/teIk/ verb past tense took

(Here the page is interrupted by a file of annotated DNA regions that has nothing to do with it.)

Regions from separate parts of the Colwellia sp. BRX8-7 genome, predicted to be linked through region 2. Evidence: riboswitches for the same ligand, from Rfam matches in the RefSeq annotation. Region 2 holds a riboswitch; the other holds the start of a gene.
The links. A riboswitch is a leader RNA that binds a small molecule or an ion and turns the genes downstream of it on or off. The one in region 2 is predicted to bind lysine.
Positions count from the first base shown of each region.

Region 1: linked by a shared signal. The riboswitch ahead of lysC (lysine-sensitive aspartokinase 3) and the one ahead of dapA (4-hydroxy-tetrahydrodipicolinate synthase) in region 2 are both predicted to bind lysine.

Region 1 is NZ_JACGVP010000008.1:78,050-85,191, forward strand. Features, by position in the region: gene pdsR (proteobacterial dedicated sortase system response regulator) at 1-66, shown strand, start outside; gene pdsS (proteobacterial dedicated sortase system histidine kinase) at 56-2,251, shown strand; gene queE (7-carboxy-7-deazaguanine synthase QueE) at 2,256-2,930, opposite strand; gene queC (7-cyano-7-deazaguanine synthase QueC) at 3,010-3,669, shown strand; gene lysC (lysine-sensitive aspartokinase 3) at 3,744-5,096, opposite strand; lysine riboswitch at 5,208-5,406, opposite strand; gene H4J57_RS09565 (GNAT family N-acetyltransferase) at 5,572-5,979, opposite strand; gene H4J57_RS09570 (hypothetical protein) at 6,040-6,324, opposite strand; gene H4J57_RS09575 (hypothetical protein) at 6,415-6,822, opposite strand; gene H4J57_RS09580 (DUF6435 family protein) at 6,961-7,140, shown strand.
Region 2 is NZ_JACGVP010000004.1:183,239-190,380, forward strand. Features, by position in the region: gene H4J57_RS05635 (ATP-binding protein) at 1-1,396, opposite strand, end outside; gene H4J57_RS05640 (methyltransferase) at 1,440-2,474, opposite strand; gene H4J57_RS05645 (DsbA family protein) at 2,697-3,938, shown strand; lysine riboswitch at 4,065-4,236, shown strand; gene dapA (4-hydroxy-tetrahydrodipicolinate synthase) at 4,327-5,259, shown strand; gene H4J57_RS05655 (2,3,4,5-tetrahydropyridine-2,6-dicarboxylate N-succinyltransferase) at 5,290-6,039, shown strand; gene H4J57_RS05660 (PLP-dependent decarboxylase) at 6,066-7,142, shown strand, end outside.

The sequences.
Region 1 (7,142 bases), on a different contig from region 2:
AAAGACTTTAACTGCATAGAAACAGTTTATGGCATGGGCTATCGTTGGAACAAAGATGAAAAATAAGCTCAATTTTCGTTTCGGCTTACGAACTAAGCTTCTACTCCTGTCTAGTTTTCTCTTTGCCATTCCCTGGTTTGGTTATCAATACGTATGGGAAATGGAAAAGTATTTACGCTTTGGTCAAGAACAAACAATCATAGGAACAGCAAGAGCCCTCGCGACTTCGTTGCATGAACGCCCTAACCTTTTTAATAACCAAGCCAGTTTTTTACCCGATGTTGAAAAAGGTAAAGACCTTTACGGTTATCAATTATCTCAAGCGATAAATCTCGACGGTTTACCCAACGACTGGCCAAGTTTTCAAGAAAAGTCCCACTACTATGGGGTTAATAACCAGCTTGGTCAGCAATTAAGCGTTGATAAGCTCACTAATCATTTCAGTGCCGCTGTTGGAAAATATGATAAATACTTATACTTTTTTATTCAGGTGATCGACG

past participle taken